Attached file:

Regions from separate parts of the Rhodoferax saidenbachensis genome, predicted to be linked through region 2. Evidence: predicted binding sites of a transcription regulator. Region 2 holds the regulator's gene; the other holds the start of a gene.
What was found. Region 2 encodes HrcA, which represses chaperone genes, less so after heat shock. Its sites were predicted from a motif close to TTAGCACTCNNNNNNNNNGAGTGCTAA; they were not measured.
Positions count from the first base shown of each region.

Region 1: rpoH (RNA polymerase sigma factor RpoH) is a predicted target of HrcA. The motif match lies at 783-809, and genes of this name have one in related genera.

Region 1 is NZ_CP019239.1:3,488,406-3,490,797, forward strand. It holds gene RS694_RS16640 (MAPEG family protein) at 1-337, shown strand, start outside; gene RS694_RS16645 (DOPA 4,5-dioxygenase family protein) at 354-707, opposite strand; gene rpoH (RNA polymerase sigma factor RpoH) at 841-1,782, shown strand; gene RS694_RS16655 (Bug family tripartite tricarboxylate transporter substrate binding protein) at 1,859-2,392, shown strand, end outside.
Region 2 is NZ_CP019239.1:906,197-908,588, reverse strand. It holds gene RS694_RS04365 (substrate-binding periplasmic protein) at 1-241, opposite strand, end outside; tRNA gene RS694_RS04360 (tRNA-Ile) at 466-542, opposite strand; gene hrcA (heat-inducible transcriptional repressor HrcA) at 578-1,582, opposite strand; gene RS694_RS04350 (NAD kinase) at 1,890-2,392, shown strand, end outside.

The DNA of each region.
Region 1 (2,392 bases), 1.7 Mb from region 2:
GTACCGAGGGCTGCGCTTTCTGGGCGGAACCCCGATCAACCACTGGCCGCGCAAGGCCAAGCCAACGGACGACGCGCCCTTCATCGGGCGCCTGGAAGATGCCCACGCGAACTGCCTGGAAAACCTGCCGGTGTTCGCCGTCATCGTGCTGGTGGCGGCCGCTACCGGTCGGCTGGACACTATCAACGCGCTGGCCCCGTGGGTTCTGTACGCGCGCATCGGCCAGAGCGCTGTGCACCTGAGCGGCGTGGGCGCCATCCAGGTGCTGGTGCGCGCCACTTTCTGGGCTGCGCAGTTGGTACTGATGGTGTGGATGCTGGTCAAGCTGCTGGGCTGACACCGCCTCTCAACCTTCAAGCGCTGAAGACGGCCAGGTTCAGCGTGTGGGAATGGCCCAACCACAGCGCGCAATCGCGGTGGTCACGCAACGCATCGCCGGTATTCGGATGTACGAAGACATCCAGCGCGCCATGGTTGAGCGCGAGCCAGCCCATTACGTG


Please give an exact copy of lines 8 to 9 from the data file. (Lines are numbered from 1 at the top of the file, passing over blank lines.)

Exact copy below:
Region 1 (2,392 bases), 1.7 Mb from region 2:
GTACCGAGGGCTGCGCTTTCTGGGCGGAACCCCGATCAACCACTGGCCGCGCAAGGCCAAGCCAACGGACGACGCGCCCTTCATCGGGCGCCTGGAAGATGCCCACGCGAACTGCCTGGAAAACCTGCCGGTGTTCGCCGTCATCGTGCTGGTGGCGGCCGCTACCGGTCGGCTGGACACTATCAACGCGCTGGCCCCGTGGGTTCTGTACGCGCGCATCGGCCAGAGCGCTGTGCACCTGAGCGGCGTGGGCGCCATCCAGGTGCTGGTGCGCGCCACTTTCTGGGCTGCGCAGTTGGTACTGATGGTGTGGATGCTGGTCAAGCTGCTGGGCTGACACCGCCTCTCAACCTTCAAGCGCTGAAGACGGCCAGGTTCAGCGTGTGGGAATGGCCCAACCACAGCGCGCAATCGCGGTGGTCACGCAACGCATCGCCGGTATTCGGATGTACGAAGACATCCAGCGCGCCATGGTTGAGCGCGAGCCAGCCCATTACGTG